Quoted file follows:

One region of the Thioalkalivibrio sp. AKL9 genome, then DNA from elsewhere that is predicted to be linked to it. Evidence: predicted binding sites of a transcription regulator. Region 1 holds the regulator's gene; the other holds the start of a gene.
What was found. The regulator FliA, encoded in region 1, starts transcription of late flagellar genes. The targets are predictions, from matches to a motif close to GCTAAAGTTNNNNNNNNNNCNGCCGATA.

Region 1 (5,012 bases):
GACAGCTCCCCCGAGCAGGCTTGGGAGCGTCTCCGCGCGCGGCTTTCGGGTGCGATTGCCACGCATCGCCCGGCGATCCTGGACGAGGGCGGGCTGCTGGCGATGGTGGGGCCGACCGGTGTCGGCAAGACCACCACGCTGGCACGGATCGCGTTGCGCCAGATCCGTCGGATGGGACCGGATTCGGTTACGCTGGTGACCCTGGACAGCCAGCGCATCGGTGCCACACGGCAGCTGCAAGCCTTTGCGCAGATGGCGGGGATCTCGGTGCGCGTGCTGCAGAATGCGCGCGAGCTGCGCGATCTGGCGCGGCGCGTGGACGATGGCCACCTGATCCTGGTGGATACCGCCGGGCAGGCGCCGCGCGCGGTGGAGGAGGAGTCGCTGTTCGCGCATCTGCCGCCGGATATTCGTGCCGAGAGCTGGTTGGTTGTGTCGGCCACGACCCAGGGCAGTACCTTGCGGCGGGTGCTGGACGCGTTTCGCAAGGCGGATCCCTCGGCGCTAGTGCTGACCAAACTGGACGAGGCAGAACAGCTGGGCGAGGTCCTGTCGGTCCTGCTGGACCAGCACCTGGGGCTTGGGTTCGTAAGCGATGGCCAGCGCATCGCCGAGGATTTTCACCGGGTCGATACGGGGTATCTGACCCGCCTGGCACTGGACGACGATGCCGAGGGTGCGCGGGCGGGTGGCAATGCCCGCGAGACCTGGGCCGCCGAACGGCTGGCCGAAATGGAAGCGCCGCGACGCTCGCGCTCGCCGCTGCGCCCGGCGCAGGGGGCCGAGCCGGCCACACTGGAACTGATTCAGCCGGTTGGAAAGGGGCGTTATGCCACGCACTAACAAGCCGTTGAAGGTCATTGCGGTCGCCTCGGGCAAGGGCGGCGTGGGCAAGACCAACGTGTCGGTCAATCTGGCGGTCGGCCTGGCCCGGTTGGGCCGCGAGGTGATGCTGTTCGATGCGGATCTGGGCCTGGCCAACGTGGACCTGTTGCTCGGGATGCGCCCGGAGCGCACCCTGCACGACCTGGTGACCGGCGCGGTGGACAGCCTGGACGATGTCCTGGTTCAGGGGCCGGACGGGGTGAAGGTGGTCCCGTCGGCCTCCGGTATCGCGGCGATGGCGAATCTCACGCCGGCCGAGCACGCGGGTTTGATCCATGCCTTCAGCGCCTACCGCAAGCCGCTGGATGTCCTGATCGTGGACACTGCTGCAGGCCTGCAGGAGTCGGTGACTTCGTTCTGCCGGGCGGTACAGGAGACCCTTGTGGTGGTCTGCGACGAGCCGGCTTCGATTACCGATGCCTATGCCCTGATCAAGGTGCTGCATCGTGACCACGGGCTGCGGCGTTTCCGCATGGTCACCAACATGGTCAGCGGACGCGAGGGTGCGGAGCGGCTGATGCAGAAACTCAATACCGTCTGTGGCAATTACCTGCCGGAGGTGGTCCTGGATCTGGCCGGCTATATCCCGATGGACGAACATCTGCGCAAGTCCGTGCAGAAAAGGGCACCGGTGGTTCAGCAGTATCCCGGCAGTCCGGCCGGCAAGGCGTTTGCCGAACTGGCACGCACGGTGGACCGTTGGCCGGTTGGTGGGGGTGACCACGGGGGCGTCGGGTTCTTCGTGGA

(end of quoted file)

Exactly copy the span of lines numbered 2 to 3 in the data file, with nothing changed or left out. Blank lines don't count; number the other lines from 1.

What was found. The regulator FliA, encoded in region 1, starts transcription of late flagellar genes. The targets are predictions, from matches to a motif close to GCTAAAGTTNNNNNNNNNNCNGCCGATA.

Region 1 (5,012 bases):